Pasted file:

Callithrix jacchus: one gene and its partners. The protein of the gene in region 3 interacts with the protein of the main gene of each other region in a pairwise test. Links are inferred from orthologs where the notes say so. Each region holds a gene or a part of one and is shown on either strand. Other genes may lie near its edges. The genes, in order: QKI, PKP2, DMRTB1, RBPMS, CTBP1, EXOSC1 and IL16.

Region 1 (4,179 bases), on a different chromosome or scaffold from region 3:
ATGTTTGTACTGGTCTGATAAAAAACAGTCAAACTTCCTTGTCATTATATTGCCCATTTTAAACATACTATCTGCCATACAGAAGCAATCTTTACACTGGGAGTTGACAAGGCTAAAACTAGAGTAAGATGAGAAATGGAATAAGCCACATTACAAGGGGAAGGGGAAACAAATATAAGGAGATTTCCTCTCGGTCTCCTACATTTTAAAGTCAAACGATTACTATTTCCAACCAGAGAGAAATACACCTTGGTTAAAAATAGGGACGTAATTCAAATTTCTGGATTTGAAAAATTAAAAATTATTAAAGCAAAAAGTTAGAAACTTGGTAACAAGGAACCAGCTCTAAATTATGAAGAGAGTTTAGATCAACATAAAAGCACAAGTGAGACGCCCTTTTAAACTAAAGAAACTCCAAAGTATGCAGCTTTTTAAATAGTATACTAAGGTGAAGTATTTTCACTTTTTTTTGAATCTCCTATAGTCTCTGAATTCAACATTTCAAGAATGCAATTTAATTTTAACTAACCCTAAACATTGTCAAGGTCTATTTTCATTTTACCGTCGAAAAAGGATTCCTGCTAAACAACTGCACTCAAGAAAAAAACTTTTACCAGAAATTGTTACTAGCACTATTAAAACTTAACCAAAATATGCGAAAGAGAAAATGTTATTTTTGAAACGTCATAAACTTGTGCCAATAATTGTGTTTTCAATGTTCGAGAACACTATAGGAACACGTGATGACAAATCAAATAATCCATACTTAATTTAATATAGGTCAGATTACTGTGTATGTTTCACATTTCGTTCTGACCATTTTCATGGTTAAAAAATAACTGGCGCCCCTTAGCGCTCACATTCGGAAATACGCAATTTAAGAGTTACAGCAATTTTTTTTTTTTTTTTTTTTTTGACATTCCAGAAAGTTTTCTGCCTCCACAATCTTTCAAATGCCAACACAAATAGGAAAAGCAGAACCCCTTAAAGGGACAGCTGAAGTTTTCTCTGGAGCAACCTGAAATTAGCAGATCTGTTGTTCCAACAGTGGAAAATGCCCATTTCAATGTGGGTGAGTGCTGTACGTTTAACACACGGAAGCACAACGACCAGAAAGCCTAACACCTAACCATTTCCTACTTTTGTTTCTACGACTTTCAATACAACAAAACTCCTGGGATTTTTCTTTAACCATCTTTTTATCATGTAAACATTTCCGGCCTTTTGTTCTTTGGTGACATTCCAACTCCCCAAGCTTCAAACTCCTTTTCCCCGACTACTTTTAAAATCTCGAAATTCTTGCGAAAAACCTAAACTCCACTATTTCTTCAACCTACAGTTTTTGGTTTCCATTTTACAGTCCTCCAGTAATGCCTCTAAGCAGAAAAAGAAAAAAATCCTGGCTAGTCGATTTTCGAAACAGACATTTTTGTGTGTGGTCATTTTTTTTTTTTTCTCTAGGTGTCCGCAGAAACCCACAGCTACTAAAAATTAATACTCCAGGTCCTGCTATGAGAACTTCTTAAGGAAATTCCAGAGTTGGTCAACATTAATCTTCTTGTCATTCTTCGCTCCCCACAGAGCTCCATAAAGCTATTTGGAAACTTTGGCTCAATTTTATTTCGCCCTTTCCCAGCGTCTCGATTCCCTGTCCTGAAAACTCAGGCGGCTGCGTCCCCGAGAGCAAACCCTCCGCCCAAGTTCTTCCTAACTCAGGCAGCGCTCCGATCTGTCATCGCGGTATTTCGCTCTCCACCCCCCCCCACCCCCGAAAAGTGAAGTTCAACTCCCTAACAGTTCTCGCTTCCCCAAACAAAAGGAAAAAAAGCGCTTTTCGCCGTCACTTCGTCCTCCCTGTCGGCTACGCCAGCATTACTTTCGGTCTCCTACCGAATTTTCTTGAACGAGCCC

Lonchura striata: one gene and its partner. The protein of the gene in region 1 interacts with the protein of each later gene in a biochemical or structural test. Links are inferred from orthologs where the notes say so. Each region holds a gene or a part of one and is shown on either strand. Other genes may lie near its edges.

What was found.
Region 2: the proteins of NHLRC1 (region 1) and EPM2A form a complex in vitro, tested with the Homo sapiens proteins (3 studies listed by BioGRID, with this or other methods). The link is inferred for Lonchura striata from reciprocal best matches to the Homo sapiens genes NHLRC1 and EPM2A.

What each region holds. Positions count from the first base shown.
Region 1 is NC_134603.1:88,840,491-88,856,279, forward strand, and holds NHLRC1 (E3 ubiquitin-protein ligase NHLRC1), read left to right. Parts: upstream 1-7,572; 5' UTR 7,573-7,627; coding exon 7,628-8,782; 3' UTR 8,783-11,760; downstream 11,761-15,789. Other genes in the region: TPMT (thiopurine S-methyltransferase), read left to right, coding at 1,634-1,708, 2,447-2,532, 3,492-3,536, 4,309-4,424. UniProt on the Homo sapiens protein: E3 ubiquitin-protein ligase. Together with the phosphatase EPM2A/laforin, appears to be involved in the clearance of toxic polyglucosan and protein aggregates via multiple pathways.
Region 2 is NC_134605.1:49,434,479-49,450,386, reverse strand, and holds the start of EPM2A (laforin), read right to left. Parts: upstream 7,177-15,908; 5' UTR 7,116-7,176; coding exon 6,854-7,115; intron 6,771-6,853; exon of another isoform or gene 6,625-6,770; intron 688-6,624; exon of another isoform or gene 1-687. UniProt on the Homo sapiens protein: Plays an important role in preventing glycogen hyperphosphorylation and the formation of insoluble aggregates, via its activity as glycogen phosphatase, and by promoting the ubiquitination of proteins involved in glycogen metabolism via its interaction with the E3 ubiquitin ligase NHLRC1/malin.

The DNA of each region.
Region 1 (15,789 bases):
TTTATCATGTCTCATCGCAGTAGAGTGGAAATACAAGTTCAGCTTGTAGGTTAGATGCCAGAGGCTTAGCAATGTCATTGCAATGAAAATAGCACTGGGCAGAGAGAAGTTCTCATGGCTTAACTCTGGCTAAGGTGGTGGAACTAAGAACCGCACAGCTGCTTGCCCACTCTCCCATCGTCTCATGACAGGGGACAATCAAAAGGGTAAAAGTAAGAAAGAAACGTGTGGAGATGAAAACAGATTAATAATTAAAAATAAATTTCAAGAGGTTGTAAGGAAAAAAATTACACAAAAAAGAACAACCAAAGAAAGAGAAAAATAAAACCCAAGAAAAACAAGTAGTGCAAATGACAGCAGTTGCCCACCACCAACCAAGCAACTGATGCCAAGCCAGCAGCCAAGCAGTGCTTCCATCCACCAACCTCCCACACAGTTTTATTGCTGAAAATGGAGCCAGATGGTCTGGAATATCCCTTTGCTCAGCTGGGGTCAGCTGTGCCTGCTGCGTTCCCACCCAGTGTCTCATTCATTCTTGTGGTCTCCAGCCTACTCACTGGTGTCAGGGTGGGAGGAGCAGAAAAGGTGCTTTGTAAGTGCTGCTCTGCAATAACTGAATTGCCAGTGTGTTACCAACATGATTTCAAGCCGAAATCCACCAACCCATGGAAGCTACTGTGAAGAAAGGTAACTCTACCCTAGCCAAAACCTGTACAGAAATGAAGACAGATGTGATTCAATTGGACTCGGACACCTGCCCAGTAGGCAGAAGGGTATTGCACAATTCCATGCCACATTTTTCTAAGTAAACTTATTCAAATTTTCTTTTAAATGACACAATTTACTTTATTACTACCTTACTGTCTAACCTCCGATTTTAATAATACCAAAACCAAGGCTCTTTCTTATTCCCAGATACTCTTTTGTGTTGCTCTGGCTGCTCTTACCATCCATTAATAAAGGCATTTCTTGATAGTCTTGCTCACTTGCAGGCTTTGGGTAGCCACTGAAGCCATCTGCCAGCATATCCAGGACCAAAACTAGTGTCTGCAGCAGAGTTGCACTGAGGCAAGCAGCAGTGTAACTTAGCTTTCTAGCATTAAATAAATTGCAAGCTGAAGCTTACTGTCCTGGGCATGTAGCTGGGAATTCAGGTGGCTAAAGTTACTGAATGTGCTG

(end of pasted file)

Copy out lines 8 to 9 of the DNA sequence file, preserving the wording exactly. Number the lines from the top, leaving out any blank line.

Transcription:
Region 1 is NC_134603.1:88,840,491-88,856,279, forward strand, and holds NHLRC1 (E3 ubiquitin-protein ligase NHLRC1), read left to right. Parts: upstream 1-7,572; 5' UTR 7,573-7,627; coding exon 7,628-8,782; 3' UTR 8,783-11,760; downstream 11,761-15,789. Other genes in the region: TPMT (thiopurine S-methyltransferase), read left to right, coding at 1,634-1,708, 2,447-2,532, 3,492-3,536, 4,309-4,424. UniProt on the Homo sapiens protein: E3 ubiquitin-protein ligase. Together with the phosphatase EPM2A/laforin, appears to be involved in the clearance of toxic polyglucosan and protein aggregates via multiple pathways.
Region 2 is NC_134605.1:49,434,479-49,450,386, reverse strand, and holds the start of EPM2A (laforin), read right to left. Parts: upstream 7,177-15,908; 5' UTR 7,116-7,176; coding exon 6,854-7,115; intron 6,771-6,853; exon of another isoform or gene 6,625-6,770; intron 688-6,624; exon of another isoform or gene 1-687. UniProt on the Homo sapiens protein: Plays an important role in preventing glycogen hyperphosphorylation and the formation of insoluble aggregates, via its activity as glycogen phosphatase, and by promoting the ubiquitination of proteins involved in glycogen metabolism via its interaction with the E3 ubiquitin ligase NHLRC1/malin.